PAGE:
The power to understand ourselves and our communities has taken a quantum leap with 'big data', computing power and advances in statistics and software. Politicians in the world’s most affluent democracy were the first to recognise this power.
Obama’s big data win
President Barack Obama’s success during the 2010 re-election campaign – the most expensive in history – is attributed to complex analyses of big data and social networking to change people’s voting behaviour, particularly to target non-voters and those traditionally under-represented, like women and minorities.
A team of statisticians, software engineers, and social scientists used vast commercial, social, and political databases to understand the voting choices people make and how those choices might be changed. Result – more people voted, and more voted for Obama.
The business of changing peoples’ minds
Obama’s win was made possible by high-profile technological allies like Google’s executive chairman, Eric Schmidt. Schmidt has gone on to mould some of that same team into a consultancy business called Civis Analytics to apply the same techniques elsewhere, most likely where it will pay most. Businesses competing for the market edge see huge advantages in big data and intelligent analysis – advantages they are willing to pay for handsomely.
Schmidt described his team as “people scientists” to Joshua Green (Bloomberg Business week, San Francisco Chronicle, Monday June 3, 2013). “They apply scientific techniques to how people will behave when confronted with a choice or a question”.
We are also seeing these big data strategies in New Zealand politics and business, at least by those that can afford them. This leaves me wondering though about the far greater good to which big data and its analysis could be applied.
At international and national scales, controversies about the environment are allowed to result in decision-making inertia. Environmental challenges are apparently ‘wicked problems’. Attempts to motivate changes in government environmental policy – top-down control – doesn’t work or doesn’t work fast enough, even in small democracies like New Zealand’s.
At local, national and international scales, however, the everyday choices that people make have large and lasting consequences for our environment and the future of the planet. Bottom-up campaigns for changes in behaviour that are persuasive because they sensibly address the reasons for our social and environmental choices offer the promise of lasting solutions. Politicians and policy will follow, at least in democracies like ours.
Campaigning with big data
In New Zealand our national environmental challenges are clear. We have, for example, an introduced predator problem. What would be required to convince a groundswell of people to keep their cats indoors and kill-trap rats in their backyards? We have a water quality and quantity problem. What would motivate landowners to fence and plant the banks of their land’s streams? How does one motivate and sustain reductions in urbanite’s water use? We have a refuse problem. What would it take to persuade more of us to reduce purchasing products with excessive packaging, especially plastics?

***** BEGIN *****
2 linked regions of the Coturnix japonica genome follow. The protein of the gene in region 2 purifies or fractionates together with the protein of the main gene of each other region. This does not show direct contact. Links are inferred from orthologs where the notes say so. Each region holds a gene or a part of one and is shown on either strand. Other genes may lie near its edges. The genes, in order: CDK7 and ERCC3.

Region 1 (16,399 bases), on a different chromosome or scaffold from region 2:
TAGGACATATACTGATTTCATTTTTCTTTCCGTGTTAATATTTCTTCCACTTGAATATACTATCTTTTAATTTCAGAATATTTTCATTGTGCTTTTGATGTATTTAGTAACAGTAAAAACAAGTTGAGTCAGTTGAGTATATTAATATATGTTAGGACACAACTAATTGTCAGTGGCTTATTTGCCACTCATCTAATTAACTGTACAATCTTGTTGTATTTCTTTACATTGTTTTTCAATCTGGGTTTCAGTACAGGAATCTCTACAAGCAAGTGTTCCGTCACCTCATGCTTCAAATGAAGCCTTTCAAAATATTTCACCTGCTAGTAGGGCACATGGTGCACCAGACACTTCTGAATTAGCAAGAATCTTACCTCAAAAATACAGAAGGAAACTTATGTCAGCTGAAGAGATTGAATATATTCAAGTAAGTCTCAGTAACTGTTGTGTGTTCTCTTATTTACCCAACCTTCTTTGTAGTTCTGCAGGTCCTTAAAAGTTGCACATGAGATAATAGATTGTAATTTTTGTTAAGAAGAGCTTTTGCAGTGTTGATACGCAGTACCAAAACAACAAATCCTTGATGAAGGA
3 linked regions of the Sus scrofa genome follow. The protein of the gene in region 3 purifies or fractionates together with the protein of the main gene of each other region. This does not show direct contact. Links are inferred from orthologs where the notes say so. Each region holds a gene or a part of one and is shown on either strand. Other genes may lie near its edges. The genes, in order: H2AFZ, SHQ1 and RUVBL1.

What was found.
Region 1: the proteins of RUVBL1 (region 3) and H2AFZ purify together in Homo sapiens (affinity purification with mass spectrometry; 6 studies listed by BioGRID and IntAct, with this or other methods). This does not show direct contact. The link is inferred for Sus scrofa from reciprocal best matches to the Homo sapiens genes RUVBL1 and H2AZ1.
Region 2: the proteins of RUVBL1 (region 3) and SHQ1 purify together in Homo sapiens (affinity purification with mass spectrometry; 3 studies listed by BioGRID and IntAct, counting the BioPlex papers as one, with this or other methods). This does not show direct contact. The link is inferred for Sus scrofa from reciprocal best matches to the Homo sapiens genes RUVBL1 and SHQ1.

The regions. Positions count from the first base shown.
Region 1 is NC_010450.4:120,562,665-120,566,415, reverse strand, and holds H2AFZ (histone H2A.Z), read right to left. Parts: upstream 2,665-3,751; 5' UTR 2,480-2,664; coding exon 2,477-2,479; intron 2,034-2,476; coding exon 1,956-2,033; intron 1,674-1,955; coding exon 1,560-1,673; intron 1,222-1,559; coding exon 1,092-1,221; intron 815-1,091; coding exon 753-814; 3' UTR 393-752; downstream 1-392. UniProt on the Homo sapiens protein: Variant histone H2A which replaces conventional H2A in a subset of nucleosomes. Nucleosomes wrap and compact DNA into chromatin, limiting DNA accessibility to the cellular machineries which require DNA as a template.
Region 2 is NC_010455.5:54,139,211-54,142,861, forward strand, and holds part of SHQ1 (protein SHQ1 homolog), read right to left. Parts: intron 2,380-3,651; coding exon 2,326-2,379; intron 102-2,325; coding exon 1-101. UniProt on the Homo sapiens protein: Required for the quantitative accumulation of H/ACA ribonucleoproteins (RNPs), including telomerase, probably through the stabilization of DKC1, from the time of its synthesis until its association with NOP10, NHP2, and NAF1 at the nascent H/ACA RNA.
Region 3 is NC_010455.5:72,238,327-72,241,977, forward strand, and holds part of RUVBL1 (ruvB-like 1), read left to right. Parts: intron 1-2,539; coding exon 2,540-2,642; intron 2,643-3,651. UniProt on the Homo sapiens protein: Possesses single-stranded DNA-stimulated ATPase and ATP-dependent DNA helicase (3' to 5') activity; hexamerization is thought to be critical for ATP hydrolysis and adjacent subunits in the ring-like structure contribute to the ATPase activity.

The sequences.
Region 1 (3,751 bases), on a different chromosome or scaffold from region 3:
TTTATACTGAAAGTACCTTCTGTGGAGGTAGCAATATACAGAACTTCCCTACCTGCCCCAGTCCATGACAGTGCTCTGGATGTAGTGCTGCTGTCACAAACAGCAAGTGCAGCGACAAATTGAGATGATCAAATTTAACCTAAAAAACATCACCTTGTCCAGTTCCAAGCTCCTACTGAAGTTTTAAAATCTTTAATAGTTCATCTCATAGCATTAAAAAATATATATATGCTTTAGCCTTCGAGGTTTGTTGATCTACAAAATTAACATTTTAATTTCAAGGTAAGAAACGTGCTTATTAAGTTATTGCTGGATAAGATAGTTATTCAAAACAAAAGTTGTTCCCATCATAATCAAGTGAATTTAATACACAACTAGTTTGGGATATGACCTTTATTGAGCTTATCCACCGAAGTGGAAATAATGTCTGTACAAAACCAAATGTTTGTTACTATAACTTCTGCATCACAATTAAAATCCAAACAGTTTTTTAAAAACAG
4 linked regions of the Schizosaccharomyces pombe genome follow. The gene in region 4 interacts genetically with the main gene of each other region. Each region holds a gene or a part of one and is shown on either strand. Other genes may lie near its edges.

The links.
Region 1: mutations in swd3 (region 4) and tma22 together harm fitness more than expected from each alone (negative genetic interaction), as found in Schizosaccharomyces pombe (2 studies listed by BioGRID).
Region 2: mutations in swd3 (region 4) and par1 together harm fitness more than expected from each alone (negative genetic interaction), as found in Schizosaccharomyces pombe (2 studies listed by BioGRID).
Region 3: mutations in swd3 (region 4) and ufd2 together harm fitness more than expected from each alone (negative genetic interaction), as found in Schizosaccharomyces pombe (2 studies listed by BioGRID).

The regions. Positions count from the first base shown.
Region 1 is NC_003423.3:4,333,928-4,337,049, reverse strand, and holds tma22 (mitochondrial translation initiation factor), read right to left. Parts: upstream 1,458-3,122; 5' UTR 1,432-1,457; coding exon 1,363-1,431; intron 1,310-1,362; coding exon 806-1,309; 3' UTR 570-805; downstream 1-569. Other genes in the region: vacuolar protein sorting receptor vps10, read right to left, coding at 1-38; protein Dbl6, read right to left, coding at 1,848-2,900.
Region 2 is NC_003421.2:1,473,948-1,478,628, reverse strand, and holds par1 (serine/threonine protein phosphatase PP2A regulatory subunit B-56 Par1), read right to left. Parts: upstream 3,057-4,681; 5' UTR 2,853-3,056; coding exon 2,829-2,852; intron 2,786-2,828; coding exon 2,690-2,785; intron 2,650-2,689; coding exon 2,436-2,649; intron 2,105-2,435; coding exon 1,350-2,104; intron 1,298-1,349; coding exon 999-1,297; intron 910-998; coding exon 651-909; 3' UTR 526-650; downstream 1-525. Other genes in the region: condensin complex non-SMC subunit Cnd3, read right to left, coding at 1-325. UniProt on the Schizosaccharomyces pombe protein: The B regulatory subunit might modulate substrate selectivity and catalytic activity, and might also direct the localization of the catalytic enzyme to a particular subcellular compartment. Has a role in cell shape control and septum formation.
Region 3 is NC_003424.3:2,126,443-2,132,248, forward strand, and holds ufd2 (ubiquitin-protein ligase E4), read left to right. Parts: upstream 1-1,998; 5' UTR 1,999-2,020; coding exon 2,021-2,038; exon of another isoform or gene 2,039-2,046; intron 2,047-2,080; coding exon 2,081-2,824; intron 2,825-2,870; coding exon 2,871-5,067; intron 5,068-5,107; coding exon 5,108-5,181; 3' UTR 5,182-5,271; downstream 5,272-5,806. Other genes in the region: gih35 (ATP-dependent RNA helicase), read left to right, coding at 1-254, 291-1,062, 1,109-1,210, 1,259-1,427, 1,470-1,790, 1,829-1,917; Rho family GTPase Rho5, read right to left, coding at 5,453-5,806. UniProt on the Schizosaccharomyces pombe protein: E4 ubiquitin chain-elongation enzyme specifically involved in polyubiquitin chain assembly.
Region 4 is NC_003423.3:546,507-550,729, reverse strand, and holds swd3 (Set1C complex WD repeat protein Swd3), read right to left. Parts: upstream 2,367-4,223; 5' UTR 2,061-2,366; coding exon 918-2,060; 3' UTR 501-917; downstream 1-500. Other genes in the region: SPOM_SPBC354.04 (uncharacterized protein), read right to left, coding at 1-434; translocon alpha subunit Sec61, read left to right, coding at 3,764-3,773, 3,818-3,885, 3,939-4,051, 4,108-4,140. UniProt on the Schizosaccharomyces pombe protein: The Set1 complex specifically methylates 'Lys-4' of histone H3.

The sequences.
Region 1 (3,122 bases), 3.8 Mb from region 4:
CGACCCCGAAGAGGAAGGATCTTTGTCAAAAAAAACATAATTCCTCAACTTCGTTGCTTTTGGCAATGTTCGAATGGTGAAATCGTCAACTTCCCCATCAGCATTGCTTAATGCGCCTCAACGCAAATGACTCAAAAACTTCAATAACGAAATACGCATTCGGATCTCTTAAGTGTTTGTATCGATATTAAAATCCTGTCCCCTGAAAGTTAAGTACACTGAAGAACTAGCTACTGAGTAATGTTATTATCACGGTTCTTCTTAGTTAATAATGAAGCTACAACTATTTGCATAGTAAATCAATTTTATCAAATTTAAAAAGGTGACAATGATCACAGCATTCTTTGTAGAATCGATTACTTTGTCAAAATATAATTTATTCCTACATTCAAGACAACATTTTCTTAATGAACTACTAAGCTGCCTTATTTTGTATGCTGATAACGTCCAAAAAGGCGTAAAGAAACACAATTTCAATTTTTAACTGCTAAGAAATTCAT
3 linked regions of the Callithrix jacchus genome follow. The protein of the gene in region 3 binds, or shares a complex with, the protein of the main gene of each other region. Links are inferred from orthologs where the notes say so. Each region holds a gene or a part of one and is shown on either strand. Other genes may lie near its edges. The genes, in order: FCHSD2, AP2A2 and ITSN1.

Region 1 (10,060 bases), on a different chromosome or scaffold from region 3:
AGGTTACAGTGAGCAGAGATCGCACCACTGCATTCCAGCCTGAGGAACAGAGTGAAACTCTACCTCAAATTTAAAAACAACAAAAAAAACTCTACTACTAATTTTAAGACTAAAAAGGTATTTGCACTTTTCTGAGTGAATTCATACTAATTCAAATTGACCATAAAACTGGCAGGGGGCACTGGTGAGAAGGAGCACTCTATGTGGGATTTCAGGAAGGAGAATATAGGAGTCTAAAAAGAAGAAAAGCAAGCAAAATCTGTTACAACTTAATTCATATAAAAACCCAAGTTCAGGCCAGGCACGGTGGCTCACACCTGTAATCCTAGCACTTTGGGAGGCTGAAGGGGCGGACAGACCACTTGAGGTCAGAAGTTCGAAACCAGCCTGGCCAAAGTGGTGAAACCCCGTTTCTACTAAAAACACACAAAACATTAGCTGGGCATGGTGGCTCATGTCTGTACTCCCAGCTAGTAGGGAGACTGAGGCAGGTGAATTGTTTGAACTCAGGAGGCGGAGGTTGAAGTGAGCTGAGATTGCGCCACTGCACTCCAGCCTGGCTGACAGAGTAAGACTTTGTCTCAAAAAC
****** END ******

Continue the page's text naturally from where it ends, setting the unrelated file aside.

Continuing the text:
Our planets population of seven billion people continues to grow. The primary international challenge is over-reproduction and excess (luxury) consumption – too many people, too few resources. What big data-informed campaigns might be used to reduce reproduction and resource use? People’s choices about birth control and consumption could be modified if we knew what most influenced and changed their choices.
New Zealanders have become interested in big data in recent months. We’ve been focussed on how big data might inform, and the challenge to privacy, but we haven’t considered that big data will also be used to understand and change people’s behaviour. That big data might, most importantly, be used to ensure our health and wellbeing, and the health and wellbeing of our environment is tantalisingly close.
Environment and big data BFFs
Environmental problems are social problems. Nothing gets done and environmental problems are not solved unless people are convinced a problem exists and are motivated to change their choices. Successful campaigns for a step-change in our relationship with the environment require that we understand the choices people make, the influences on those choices, and how we can increase the number making the right choice. Big data and the environment should be best friends, forever.
Would New Zealand companies like IBM analytics or Performance analytics at DataCom, with the power for big-data analysis, team with social and environmental non-profits to make a difference for future generations? We should apply big data here first where it will matter most – for people and their environment.
This post originally appeared on SciBlogs.
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